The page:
Though musically (and relatively commercially) successful, the double-trio King Crimson proved difficult to sustain in the long-term. From 1997 to 1999, the band "fraKctalised" into five experimental instrumental sub-groups known as ProjeKcts. By 1998 Bruford had quit the band altogether: in 2000, Fripp, Belew, Gunn and Mastelotto reunited as a four-piece King Crimson (minus Levin, who was busy with session work). This lineup produced two studio albums, the construKction of light in 2000 and The Power to Believe in 2003, which took on a more metallic, heavily electronic approach. Gunn departed at the end of 2003.

Although Levin immediately returned to the band, another hiatus followed until King Crimson reappeared in 2007 with a second drummer - Gavin Harrison of Porcupine Tree - appended to the lineup, This version of the band played a brief eastern USA tour in 2008, reassessing its 1981-2003 back catalogue and approach and introducing lengthy percussion duets between the two drummers. No new original material was recorded, and in 2010, Fripp announced that King Crimson were on another indefinite hiatus.[38]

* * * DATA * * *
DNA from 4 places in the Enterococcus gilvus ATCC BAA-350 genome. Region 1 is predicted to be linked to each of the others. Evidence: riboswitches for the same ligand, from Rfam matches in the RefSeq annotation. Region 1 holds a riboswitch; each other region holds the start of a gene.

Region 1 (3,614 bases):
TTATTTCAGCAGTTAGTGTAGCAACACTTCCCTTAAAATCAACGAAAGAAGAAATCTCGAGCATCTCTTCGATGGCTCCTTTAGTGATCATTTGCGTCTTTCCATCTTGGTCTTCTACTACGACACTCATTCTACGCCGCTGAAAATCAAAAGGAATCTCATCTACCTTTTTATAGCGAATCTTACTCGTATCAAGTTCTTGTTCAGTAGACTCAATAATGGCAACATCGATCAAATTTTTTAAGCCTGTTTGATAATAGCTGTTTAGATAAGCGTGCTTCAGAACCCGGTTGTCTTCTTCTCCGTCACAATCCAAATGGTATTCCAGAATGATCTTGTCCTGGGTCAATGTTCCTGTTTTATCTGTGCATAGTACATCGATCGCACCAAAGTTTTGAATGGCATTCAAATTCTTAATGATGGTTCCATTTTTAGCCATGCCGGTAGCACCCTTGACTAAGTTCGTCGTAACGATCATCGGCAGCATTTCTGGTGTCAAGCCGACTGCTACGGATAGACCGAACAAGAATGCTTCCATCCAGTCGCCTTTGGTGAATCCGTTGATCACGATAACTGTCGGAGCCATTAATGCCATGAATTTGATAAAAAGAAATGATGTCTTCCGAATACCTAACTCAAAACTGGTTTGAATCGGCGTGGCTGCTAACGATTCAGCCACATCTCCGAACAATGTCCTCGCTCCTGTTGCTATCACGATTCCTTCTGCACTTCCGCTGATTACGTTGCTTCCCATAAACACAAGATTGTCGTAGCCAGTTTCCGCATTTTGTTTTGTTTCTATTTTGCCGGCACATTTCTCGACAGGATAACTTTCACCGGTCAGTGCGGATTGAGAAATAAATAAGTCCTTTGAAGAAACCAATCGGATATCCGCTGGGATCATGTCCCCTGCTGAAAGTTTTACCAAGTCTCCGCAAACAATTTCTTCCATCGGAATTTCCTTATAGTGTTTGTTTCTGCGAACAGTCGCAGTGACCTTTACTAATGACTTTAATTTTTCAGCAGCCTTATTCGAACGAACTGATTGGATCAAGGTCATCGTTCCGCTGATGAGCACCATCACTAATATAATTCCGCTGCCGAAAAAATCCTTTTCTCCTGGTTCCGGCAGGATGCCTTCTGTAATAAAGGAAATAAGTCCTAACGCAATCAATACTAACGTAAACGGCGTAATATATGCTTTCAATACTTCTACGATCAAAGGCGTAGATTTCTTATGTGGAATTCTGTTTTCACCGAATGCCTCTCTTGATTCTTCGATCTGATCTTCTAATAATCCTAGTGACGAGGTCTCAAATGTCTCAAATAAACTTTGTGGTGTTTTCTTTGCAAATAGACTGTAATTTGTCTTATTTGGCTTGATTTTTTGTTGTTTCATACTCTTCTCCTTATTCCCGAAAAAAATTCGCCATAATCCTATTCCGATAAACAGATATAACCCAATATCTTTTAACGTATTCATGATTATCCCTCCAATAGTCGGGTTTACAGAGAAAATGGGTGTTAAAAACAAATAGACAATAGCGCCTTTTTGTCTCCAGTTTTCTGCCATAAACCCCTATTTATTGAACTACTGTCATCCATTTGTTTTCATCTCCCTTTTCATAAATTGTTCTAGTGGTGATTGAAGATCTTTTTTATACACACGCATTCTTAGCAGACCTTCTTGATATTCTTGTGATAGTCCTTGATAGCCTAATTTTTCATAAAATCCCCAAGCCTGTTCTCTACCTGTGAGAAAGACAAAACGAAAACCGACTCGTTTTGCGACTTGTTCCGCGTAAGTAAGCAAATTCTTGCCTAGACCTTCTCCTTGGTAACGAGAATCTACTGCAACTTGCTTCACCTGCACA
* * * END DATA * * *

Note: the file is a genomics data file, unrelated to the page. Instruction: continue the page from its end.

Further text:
Recent work: G3, Porcupine Tree, Slow Music, Theo Travis, the Humans, Jakko Jakszyk, Others

In 2004, Fripp toured with Joe Satriani and Steve Vai as the guitar trio G3. He also worked at Microsoft's studios to record the startup sound for Windows Vista. Fripp designed the soundscape and composed the melody, while Tucker Martine created the rhythm and Microsoft's own Steve Ball added the harmonies and created the final arrangement.[39][40]

this interesting factoid: in addition to 200 million Vista users with the 4 note splash, an extract from the Soundscapes' Vista sessions is estimated to strike up 91% of 32 trillion times on the new MS Mail programme this year. So, one of the planet's least popular music forms will also be the planet's most sounded in 2008. This has to be some kind of a record.

Fripp's online diary at[41]

In late 2005 and early 2006, Fripp joined sometime R.E.M./Nine Inch Nails drummer Bill Rieflin's improvisational Slow Music project, along with guitarist Peter Buck, Fred Chalenor (acoustic bass), Matt Chamberlain (drums) and Hector Zazou (electronics). This collective of musicians toured the west coast of America in May 2006.